13. To my knowledge, other than this campaign, there is nationally, no government or non-government strategy, no plans, no intention, no discussions currently taking place to respond to such a critical need. If workers don’t know which is a dangerous chemical or what is a potentially lethal tool or a potentially dangerous workplace practice then they are powerless to do anything about it.


14. In short information and knowledge are powerful tools in getting your rights. Workers need to know what is dangerous, they need to know their rights and they need to know how to ensure that they get a fair go.


15. You see one of the significant roles which I see ethnic broadcast playing is all about getting a better deal for people, communities and workers who because of language or racism, or cultural practice are shut out of the broader community. Of course ethnic broadcasting has a role in providing entertainment, music, news and information from overseas, and access to the arts and culture from the homeland and from ethnic communities in Australia. However I also believe that ethnic broadcasting is a fundamental tool in enabling workers and their families to obtain their rights.


16. Last year saw a good example of the way in which I believe there can be a true collaboration between ethnic broadcasting and the trade union movement. I am talking about the campaign to inform 300,000 clothing outworkers of their rights. No doubt you will be familiar with the conditions of outworkers – typically working 12 to 18 hours a day, 7 days a week for about a third of the award wages and no access to even the minimum conditions enjoyed by factory workers. Intimidation, abuse and harassment is widespread.


17. The Clothing and Textile Unions, in consultation with a wide range of community organisations including migrant resource centres, ethnic welfare organisation, community legal centres, migrant womens organisations and the adult migrant education services, developed an information campaign with the ethnic media.


18. Over an 8 week period, advertisements appeared in the community language press; special community language supplements were published in 8 national ethnic newspapers; on the SBS network some 650 advertising spots were used in the 8 week period; multicultural public broadcasting stations ran more than 250 advertising spot over a 6 week period; and talkback programs were organised in all of the targeted languages including Cantonese, Turkish and Arabic.


19. Complementing this, the union, again with the support of ethnic communities and ethnic broadcasters, ran a phone in for the 8 week period. Ten bilingual workers representing 11 languages responded to nearly 400 calls a week over the period. The outcomes have been an icnreased general community awareness of this issue, an the formation of a strategy, involving government, union, business and community groups to combat it.


20. Two other issues which are on the trade union agenda have implications for members of your Council.


21. The first has to do with training.


22. I noted one of the papers given at the 1994 conference by George Zangalis who is not only an office bearer of your Council but also is an official of the Public Transport Union, urged broadcasters to take full advantage of the training opportunities provided by the national training scheme.


23. Since that time the Federal Government has developed a number of additional initiatives to both assist organisations in their work and the unemployed. One of the programs which I hope you as ethnic broadcasters will pick up is the Traineeship program being developed by the industry training company TEAME for the arts, media and entertainment industries.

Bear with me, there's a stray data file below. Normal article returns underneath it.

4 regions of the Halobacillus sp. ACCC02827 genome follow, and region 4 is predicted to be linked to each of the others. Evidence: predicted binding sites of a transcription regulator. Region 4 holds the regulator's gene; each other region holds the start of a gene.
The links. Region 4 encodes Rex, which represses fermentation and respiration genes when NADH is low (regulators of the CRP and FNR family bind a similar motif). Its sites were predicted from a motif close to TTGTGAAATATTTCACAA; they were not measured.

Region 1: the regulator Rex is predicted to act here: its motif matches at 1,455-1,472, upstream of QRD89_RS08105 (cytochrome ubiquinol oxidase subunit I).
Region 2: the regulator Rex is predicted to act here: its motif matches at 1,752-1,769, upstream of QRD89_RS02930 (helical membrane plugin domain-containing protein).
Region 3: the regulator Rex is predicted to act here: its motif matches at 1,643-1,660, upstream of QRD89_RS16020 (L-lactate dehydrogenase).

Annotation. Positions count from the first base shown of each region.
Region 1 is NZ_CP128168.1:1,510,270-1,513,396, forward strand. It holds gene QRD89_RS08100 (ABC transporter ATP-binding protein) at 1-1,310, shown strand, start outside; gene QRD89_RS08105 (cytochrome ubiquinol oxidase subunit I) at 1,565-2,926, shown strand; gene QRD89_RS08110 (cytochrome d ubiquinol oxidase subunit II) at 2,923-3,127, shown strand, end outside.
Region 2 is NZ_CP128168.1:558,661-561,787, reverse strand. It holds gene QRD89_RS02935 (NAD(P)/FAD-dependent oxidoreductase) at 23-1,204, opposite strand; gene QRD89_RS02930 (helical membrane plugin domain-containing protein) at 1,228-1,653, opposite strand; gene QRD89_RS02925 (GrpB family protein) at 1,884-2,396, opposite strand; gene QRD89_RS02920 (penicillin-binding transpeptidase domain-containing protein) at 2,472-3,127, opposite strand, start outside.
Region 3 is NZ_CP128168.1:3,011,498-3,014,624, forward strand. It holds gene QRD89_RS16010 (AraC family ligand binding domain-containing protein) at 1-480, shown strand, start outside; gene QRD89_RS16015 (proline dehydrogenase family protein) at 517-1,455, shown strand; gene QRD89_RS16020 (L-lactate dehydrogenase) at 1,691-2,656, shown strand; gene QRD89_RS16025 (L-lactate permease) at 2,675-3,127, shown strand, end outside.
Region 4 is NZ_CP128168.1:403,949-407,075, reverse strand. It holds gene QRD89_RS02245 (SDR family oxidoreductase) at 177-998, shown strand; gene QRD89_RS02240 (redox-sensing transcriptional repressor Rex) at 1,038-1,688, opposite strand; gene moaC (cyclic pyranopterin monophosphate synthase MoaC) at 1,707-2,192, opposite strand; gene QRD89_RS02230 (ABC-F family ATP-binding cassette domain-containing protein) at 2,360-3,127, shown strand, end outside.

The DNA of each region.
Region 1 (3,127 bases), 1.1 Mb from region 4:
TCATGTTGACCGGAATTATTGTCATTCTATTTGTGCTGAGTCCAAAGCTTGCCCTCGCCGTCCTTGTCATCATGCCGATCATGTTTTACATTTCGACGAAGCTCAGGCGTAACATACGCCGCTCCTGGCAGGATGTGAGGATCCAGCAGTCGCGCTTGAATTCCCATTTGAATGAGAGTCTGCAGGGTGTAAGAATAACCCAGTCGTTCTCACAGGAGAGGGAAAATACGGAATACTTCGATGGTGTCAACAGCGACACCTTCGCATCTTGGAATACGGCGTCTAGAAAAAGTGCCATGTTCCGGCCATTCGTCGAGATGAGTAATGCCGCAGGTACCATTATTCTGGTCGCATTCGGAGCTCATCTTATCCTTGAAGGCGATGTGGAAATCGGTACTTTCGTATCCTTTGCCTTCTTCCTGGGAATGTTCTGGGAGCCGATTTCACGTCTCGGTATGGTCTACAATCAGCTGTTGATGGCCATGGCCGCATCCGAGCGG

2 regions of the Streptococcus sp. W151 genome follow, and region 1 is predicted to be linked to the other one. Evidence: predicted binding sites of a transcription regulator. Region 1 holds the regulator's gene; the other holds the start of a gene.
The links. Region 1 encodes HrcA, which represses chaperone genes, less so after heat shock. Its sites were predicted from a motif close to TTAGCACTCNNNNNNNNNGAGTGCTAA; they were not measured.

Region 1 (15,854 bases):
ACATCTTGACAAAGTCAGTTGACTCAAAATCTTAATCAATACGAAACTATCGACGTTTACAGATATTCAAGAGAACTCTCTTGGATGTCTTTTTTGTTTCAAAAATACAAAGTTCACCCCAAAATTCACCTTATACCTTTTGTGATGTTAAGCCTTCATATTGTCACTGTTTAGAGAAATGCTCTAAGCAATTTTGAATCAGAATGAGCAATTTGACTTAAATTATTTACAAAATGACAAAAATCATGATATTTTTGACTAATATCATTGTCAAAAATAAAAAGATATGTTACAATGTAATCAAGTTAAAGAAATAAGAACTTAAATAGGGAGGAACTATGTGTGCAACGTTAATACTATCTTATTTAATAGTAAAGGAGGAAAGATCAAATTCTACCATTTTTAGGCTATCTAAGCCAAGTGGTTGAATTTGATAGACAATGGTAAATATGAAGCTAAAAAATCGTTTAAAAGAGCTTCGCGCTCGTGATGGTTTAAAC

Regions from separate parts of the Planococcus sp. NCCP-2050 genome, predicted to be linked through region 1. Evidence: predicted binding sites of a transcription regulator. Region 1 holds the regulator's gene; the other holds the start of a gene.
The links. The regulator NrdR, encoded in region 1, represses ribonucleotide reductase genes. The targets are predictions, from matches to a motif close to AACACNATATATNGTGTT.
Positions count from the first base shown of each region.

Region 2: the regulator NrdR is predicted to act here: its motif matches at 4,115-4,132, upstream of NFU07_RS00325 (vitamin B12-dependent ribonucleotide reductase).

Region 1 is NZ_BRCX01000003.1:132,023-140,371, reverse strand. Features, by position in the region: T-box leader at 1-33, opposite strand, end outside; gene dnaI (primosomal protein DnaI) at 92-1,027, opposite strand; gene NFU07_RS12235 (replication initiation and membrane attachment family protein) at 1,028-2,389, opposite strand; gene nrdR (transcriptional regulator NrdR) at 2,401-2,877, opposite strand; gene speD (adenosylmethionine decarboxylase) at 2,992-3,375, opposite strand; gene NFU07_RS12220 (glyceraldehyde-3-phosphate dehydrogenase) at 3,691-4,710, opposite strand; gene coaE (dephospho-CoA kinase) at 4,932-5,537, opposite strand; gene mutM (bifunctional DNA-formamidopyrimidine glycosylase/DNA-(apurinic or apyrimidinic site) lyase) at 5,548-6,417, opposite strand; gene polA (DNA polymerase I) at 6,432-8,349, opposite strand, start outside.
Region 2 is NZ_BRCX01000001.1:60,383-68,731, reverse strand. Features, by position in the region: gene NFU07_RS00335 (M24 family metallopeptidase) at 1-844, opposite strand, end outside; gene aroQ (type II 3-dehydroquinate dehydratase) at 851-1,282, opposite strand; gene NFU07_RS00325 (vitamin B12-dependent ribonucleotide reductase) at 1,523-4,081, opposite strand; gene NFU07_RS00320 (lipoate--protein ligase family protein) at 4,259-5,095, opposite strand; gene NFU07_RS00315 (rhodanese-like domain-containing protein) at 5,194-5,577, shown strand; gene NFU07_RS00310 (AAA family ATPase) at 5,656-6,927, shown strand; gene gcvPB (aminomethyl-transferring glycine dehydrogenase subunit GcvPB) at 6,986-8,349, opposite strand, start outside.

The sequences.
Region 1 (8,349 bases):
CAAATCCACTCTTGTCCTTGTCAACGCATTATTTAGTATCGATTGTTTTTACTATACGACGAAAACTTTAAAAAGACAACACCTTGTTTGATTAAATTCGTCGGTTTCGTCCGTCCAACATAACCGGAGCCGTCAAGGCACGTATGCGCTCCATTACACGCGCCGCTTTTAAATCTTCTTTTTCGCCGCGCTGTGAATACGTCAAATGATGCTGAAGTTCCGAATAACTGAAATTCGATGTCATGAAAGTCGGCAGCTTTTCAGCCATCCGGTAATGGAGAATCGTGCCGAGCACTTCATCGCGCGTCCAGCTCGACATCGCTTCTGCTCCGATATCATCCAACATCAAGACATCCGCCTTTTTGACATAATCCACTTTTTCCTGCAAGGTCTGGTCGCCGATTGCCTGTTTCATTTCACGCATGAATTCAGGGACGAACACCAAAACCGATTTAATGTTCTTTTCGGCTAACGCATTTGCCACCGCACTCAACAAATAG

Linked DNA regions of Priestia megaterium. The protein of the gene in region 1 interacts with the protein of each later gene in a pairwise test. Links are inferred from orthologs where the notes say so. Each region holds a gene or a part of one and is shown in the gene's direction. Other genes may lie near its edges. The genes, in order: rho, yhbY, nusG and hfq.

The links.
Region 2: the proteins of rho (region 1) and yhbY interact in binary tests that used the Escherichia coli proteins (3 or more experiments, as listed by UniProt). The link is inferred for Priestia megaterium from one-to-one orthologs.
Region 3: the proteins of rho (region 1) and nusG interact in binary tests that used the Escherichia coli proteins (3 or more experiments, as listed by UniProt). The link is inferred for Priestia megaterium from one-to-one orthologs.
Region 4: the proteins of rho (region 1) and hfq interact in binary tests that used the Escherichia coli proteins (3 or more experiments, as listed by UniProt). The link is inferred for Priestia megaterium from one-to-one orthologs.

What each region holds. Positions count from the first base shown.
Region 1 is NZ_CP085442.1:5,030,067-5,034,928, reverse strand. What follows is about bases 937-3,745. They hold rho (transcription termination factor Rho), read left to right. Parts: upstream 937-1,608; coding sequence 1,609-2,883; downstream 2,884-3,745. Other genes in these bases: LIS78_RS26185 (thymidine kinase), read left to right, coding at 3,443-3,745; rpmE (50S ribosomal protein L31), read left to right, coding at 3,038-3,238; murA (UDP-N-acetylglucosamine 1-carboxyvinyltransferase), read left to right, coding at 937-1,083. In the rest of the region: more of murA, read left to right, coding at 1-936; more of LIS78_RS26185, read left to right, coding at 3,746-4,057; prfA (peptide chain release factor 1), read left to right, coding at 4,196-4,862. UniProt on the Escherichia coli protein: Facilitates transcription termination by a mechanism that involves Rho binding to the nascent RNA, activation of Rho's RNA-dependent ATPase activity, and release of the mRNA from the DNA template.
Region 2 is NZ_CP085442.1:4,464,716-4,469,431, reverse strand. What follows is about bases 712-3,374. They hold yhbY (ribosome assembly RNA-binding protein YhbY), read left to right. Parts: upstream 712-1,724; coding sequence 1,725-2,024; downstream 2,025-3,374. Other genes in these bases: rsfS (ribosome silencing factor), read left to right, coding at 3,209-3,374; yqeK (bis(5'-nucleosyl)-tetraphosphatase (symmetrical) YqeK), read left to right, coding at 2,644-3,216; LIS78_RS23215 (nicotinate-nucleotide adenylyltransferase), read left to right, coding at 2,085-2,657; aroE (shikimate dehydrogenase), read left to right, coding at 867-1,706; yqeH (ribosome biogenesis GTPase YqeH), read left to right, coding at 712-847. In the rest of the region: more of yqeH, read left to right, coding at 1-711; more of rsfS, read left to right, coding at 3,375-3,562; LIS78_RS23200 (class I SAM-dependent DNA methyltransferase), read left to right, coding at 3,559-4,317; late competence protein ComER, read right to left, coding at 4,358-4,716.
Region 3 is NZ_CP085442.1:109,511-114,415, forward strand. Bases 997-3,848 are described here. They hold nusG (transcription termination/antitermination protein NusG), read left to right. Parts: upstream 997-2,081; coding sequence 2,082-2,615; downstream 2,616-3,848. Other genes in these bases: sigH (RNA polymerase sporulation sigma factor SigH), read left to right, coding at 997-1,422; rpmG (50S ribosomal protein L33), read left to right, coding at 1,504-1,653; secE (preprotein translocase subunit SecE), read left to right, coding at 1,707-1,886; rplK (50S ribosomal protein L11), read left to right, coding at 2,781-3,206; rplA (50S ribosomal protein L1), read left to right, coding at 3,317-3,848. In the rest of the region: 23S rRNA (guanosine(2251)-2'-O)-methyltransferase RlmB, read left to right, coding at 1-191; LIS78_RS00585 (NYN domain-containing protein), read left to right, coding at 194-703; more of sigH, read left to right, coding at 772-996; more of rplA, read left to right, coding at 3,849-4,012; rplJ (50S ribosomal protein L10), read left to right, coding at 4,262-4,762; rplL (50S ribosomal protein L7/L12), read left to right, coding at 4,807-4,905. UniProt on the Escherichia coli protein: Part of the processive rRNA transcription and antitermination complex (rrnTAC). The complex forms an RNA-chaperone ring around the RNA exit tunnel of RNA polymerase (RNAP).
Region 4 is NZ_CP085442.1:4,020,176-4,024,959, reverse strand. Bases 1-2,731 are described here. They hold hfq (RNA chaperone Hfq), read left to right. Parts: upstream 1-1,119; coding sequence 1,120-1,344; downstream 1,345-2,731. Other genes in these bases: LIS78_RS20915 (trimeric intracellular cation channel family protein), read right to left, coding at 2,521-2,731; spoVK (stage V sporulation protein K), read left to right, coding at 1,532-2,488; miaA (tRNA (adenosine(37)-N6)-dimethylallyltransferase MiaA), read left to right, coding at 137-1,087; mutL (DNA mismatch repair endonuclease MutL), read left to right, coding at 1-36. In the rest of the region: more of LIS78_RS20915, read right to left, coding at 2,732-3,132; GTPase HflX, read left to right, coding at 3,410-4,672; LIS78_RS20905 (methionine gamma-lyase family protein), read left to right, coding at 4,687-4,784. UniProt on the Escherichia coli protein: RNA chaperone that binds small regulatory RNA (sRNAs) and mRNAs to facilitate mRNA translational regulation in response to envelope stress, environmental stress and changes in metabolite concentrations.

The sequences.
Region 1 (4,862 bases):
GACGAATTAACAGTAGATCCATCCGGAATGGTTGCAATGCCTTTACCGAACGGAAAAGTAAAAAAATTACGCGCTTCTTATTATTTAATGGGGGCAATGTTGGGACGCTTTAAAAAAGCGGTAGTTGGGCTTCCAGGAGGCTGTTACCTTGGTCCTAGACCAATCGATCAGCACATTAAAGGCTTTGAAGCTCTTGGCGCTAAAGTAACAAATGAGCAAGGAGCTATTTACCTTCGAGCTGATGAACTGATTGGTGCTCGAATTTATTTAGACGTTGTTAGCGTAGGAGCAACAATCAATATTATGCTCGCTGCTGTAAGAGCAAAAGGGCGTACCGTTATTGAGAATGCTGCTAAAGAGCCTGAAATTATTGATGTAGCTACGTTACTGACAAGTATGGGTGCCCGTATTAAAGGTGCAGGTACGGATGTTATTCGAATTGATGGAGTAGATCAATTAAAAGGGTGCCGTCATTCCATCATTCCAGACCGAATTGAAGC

24. A Traineeship has been specially developed for community radio, nationally a formal vocational qualification will be provided for graduates of the year-long training program, which includes both on-the-job and off-the-job training.


25. Generous subsidies are available for stations wanting to take on a trainee depending on the length of time a person has been unemployed. The traineeship system recognised the work that community radio has always played in training for the media industry as a whole. I understand that all stations have been circulated with information and I hope that station committees are seriously considering participating in it.


26. A second issue relates to participation of members of your communities in developments which are taking place in the workplace.


27. One of the most significant issues currently facing all members and particularly overseas born workers is involvement in enterprise agreements. A recent Department of Industrial Relations report analysing these agreements found that migrant workers were severely disadvantaged; nearly half of them, for example, reported that they didn’t have a fair go in having their say in the agreement negotiations. They didn’t have information in their own language and they didn’t have enough time to understand all the processes.


28. A multilingual, multicultural broadcasting service has to be all about justice and rights; it has to be about not only giving people a voice but also making sure all people, including your listeners are getting a fair go; that they are not the subject of racism and discrimination.


29. The changes which enterprise agreements are bringing provide a further opportunity for closer cooperation between unions and ethnic broadcasters.


30. In the context, then, of the changes taking place in broadcasting, as well as the workplace, the ACTU,


believes both unions and ethnic broadcasters should continue to develop stronger links,

supports the call by ethnic communities councils for a review of the Special Broadcasting Service and

calls upon the Government for increased resources being available for public broadcasting, particularly that part of public broadcasting for ethnic communities.


Martin Ferguson, ACTU President. Speech To The 15th National Ethnic Broadcasters Conference, Melbourne, 9 September 1995.